Monday, October 23, 2006

David Sandlin in His Studio (work in progress, 13)

Step 13

I'm working on a few more areas now, simultaneously. I continue to strengthen David's painting on the right side of the canvas, and have started to solidify the white wall behind his head as well as the depiction of his charcoal drawing to the left. My "whites" for those areas consist, at this point, of pale green tones (green earth + titanium white) over the pinkish underlayment. I'm also using delicate grays made from terra nera Romana and zinc white to begin to suggest smeared and partially erased charcoal passages. I applied a faint glaze of light yellow ochre and zinc white over the floor.
The challenge, I think, with my depiction of both David's drawing and especially his painting (besides making them look like his work) is to make them appear at once to be flat surfaces on a wall behind the artist yet have the vitality of the originals. I'm trying to keep their color intensity and modeling slightly in check so that the "3-dimensional" figure of the artist will emerge from the space by contrast.
Though the differences are subtle and probably not even apparent in these photos, a lot of painting has transpired since the previous post. It occurred across small areas and in multiple, overlapping layers of colors.

Sunday, October 15, 2006

David Sandlin in His Studio (work in progress, 12)

Step 12

The painting of the painting behind David is gradually becoming more resolved (though scant time in the studio this week slowed down the process.) Below is a detail of the father and son globe figures. The Blogspot mechanism seems to degrade my image focus slightly, but the hatching technique is still apparent in this blow-up. I'll go to the kid's hair next and the block that the old bearded one is sitting on.

Monday, October 09, 2006

David Sandlin in His Studio (work in progress, 11)

Step 11

I'm continuing to work on the elements surrounding the figure. The practice is still the same as described earlier. I go over previous, thin washes of local color with more saturated glazes. I then modulate and augment those passages with a dry brush and more opaque colors. In general, I model each area of color with overlapping hatch marks of progressively lighter values; i.e., from dark to light.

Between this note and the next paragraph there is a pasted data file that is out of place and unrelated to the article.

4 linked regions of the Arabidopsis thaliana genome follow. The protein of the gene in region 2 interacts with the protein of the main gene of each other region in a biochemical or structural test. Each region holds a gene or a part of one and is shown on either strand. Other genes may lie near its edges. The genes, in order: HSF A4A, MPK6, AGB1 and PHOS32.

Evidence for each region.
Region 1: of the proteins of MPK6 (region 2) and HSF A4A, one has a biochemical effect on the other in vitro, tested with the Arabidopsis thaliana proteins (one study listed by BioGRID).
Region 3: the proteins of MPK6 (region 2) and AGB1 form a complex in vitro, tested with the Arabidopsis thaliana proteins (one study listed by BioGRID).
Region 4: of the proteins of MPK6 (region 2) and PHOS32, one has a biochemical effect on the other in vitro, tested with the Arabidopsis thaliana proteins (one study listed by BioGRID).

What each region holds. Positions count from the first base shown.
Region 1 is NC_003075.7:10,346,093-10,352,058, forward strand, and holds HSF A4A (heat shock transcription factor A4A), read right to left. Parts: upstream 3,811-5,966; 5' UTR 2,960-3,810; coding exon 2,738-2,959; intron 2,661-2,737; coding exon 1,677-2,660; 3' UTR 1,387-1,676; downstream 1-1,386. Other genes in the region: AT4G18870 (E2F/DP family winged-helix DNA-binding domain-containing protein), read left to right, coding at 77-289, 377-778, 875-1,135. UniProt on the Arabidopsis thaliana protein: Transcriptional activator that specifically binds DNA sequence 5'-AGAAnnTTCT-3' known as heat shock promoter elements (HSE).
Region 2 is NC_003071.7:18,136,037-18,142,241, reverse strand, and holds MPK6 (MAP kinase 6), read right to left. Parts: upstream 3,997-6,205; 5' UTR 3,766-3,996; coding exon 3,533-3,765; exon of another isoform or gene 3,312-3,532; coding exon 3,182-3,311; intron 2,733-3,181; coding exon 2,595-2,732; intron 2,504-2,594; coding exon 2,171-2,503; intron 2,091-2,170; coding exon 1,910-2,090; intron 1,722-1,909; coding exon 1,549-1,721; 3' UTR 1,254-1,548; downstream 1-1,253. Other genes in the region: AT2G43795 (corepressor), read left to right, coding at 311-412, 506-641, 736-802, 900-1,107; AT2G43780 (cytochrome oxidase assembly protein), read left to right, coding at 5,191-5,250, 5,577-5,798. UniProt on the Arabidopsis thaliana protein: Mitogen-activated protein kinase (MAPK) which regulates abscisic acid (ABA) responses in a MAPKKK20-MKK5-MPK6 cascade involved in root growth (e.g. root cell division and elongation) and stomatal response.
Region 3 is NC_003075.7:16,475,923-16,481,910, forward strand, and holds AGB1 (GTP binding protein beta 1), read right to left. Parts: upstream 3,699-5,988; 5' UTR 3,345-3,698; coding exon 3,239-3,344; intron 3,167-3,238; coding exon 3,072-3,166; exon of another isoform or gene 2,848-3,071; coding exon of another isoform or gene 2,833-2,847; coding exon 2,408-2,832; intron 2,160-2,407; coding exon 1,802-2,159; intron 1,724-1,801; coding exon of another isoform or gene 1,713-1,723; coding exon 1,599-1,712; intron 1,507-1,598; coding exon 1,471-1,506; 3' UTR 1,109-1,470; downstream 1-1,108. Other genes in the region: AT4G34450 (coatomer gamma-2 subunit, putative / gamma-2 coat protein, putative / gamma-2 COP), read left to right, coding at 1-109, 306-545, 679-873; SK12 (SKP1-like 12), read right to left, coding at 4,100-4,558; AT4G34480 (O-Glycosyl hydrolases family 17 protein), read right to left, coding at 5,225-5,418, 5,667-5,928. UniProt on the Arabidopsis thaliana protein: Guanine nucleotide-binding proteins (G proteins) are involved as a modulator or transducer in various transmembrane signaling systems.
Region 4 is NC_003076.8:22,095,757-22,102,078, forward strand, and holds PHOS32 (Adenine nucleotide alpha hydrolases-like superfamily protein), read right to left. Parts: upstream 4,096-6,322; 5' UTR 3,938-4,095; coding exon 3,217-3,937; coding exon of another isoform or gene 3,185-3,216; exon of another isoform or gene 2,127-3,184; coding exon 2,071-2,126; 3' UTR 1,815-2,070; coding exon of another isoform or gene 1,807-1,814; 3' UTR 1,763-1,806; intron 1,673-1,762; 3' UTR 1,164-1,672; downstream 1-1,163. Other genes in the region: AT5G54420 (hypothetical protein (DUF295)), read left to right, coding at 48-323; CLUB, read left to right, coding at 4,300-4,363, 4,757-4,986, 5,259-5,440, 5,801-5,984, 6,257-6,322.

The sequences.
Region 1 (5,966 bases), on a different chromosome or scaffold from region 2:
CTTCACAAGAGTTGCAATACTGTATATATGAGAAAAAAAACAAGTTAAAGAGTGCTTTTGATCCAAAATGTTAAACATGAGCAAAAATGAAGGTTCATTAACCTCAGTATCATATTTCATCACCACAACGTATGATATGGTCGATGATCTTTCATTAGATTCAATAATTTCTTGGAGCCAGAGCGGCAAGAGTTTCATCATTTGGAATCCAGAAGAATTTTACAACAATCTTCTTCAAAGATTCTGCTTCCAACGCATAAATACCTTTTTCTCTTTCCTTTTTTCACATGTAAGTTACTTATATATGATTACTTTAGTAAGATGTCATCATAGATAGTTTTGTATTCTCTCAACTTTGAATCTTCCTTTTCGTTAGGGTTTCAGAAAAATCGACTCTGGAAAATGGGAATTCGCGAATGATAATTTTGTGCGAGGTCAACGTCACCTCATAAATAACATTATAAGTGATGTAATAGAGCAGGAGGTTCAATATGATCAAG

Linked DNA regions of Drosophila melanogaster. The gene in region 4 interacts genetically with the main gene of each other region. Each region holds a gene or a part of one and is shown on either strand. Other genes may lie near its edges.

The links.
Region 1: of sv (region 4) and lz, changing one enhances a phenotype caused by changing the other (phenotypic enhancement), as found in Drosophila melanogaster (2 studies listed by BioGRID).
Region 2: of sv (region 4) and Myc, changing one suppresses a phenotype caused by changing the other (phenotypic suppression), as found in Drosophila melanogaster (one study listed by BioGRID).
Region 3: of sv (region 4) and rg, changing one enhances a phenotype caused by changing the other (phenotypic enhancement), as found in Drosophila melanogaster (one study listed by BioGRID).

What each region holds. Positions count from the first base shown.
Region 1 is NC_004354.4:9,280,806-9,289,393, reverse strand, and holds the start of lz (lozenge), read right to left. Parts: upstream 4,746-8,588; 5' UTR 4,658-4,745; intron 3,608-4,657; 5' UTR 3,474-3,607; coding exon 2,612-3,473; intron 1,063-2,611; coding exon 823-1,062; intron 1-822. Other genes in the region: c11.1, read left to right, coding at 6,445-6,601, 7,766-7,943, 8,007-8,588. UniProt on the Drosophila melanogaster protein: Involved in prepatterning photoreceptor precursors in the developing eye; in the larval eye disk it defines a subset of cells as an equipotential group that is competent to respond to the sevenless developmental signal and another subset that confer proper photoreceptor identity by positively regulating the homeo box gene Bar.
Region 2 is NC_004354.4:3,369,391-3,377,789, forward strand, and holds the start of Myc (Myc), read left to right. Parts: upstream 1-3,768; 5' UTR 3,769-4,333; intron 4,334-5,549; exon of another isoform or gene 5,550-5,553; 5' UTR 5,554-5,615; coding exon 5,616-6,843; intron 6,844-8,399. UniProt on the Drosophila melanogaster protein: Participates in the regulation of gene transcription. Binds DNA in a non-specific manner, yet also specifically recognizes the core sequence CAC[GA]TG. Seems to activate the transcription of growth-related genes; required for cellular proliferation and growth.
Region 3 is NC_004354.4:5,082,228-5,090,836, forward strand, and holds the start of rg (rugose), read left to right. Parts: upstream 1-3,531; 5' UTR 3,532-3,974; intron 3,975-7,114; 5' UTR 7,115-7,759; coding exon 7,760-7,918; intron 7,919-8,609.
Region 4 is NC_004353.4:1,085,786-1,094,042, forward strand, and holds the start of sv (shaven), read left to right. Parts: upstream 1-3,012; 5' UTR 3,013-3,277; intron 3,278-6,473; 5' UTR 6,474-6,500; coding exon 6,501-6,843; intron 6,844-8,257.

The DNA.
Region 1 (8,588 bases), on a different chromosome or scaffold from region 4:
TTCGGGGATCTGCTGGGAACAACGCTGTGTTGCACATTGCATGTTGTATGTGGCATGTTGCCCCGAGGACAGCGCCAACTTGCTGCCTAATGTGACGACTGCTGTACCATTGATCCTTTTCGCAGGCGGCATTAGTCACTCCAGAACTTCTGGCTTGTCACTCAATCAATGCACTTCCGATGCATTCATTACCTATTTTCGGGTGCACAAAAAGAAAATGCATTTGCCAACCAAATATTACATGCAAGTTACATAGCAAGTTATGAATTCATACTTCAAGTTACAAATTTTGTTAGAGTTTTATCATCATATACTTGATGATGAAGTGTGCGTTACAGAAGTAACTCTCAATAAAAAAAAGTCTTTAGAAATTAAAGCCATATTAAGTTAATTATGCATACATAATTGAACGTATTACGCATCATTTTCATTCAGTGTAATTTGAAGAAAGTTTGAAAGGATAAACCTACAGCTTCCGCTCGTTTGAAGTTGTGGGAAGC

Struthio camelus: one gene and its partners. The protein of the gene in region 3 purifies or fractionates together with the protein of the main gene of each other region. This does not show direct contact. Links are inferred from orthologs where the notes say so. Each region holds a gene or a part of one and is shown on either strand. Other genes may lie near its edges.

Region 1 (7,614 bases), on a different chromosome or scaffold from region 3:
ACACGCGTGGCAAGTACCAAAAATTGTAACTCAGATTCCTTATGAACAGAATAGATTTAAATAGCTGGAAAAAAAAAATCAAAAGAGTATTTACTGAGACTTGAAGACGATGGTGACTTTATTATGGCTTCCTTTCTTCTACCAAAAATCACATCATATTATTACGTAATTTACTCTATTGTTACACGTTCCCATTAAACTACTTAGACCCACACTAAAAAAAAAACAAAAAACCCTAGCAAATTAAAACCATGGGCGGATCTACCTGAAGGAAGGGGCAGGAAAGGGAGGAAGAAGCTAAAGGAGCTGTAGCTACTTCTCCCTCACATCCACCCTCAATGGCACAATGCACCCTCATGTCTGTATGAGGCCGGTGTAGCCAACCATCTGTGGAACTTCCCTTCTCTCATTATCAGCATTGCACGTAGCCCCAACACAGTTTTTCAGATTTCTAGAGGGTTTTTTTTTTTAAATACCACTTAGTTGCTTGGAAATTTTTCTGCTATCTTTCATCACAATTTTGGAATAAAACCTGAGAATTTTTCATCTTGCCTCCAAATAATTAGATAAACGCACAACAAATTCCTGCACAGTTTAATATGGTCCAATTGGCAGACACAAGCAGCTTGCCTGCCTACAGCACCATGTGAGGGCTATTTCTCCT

Thursday, October 05, 2006

David Sandlin in His Studio (work in progress, 10)

Step 10

I'm going to keep the figure of David unworked for a while, as I begin to bring the other areas around him closer to a finished state. I'm glazing with more fully saturated colors, but mainly modulating the surface with a close pattern of translucent and opaque hatchmarks. What I want to do is surround David with approximations of the color values and resolution of forms that I think I want to end up with. I guess I'm trying to "set the stage" he inhabits before developing the central figure, rather than bring David into focus and then work the space around him. Also, I'm painting the elements in the pictorial space from back to front, distant objects first. I think that kind of actual, physical, overlapping of painted forms helps to create a sense of objects situated in a believable space, one in front of the other. Certainly, once I begin to render David's figure, I'll have to make adjustments to the other areas. There will be a lot of give and take among the elements as the painting progresses. Athough the area of the painting in the upper right corner where I've concentrated looks relatively complete, it is by no means so.

Monday, October 02, 2006

David Sandlin in His Studio (work in progress, 9)

Step 9

I have begun to apply transparent washes of local colors over my monochromatic underpainting. Basically, I want to establish the general color array of the composition. I'm mixing very dilute glazes of inherently transparent pigments -- yellow ochre, terre verte, prussan blue, red earth, etc. If I need to add white pigment to the mix, I'll use zinc white, which is much less opaque that titanium. I want to ensure that the details of the underpainting are not obscured at this early point.

Sunday, October 01, 2006

David Sandlin in His Studio (work in progress, 8)

Step 7 (or 8...)

I've gone about as far as I want to with the underpainting. A little more umber, white, black, and Venetian red casein. I could probably take it a bit farther, but, as is usually the case, I stopped when I became impatient to work in color. So, the next step is to brush over the entire surface with a dilute egg yolk wash (around 8-10 parts water: 1 part yolk) to seal the surface somewhat. The casein surface is fairly "thirsty." If I prime the underpainting with a little egg, the tempera goes on easier in the early passes.